Two Reviews

Coming off my recent back-and-forth with Jennifer Howard about Henry AdamsDemocracy, it was fun to think about Thomas Mallon‘s new novel, Watergate, which I reviewed for the Barnes & Noble Review. Mallon has a long view on D.C. political history—his 1994 novel Henry and Clara is sparked by the Lincoln assassination and 2008’s Fellow Travelers is set in the McCarthy era—and Watergate benefits from that knowingness. The novel doesn’t sensationalize the events of the break-in, the way a lot of historical novelists might be tempted to; in fact, it barely depicts them. What Mallon focuses on is much the same thing Adams did: The internal scheming and positioning that define the federal city’s culture.

Watergate isn’t hurting for attention—at least not from where I sit inside the Beltway. It would be a slightly more fair world, though, if Lia Purpura‘s new essay collection, Rough Likeness, picked up some of the same heat. (I reviewed it for the Minnapolis Star-Tribune.) It’s a collection of 18 short lyric essays on subjects that have little in common except Purpura’s interest in studying them with an electron microsope’s intensity: buzzards, tools, advice columns, a sign on a bridge, Tuscaloosa, Alabama. “Against ‘Gunmetal,'” an essay about cliche, is one of the best things I’ve read in the young year, and since it’s available online I feel less bad about quoting it at length; here she’s questioning why that particular gray we call gunmetal gray has earned that militaristic adjective:

It’s the color of a well-used plumber’s wrench. A perfectly battered railroad tie. I try on: A burnt-spoon sky. Below a sky where we sat down, under wrench-colored clouds. Before the sky opened and a rain as hard as railroad ties fell . . . It’s the color of a cataract (which very like “promontory” is not much in use, ever-nailed as both are to the nineteenth century, provenance of the Lake District poets). It’s a kinked intestine-gone-bloodless-pale sky. Translucent, unfeathered, fallen-chick silver. Powdered zinc. Stripped olive pit. Dirty-kid water in a porcelain tub. Colloidal and swirly as milk in tea. Farinaceous. Clayey. Grime in pressed tin. So why “gunmetal?” If it’s something about the act of smithing, why not things from the worlds of cooper, tinker, wainwright, glazier? The throwback quality’s engaging, authentic—the forging, the shine, the added bluing, the blacking, the browning—but mostly, I think, it’s rugged and hip to suggest you know something about guns; enough at least to toss a likeness around. You have to like a likeness to toss it (note kids running, jostling, outshouting each other as they reach a car, after school: I call shotgun!—not side saddle! not the seat next to my mom).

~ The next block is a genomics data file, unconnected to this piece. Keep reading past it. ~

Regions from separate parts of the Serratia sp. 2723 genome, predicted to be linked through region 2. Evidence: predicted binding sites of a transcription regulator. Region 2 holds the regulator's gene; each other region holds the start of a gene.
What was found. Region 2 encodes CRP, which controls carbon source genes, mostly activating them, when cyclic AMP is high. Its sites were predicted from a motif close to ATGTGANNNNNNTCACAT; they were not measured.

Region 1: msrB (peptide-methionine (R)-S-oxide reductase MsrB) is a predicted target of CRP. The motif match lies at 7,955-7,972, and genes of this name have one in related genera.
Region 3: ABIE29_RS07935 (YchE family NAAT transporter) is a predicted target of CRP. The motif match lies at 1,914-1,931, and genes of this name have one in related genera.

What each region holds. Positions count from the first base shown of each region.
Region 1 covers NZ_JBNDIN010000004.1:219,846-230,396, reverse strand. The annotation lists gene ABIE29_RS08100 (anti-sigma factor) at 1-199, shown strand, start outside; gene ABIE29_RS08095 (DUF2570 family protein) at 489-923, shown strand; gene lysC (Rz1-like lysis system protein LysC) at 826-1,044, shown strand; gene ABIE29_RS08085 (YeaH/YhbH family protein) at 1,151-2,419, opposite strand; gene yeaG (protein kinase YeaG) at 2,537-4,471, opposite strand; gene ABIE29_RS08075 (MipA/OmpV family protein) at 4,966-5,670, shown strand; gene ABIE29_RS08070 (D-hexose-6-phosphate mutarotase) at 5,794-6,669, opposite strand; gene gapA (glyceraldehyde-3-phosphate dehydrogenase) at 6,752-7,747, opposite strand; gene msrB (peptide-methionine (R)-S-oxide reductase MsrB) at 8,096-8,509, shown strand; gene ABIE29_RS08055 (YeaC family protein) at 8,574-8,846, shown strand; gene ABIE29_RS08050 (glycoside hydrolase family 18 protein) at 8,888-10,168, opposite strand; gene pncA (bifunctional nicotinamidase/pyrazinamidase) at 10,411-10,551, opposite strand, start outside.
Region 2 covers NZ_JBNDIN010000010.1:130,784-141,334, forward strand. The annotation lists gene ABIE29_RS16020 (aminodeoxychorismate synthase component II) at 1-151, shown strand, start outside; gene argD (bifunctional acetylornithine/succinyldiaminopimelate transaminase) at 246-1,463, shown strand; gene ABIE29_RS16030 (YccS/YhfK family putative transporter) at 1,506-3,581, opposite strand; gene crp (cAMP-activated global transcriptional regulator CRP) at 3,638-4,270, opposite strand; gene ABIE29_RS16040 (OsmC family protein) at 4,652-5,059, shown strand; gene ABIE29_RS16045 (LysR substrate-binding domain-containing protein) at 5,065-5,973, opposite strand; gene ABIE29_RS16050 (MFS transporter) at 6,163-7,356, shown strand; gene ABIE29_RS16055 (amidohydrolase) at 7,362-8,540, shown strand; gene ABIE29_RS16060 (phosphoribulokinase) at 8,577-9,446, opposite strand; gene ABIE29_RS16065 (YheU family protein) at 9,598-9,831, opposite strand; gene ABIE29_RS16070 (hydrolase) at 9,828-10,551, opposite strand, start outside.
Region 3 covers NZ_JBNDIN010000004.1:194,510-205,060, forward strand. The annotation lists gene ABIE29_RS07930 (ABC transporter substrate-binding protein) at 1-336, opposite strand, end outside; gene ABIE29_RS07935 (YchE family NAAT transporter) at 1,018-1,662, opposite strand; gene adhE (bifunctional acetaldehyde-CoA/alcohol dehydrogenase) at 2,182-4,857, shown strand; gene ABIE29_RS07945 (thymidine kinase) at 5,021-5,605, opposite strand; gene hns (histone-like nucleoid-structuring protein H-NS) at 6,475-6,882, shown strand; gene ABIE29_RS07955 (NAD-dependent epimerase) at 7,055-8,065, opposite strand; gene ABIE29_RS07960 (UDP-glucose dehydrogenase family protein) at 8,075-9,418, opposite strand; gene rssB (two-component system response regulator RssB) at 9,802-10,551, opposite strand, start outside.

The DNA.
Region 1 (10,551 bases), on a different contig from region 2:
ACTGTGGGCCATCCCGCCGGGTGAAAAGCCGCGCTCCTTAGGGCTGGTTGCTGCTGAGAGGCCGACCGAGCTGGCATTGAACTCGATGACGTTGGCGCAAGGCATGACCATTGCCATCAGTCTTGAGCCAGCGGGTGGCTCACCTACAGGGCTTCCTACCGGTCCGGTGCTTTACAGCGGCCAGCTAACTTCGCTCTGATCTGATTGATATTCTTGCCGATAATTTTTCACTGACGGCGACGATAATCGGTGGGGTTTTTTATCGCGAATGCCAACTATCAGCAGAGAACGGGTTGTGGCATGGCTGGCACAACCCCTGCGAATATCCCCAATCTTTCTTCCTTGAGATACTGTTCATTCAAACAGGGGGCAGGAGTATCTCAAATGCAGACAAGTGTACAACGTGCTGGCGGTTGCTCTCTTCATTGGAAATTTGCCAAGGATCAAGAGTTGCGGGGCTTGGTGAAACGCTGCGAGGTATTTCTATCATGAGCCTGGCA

Purpura talks a little more about the book in the video below:

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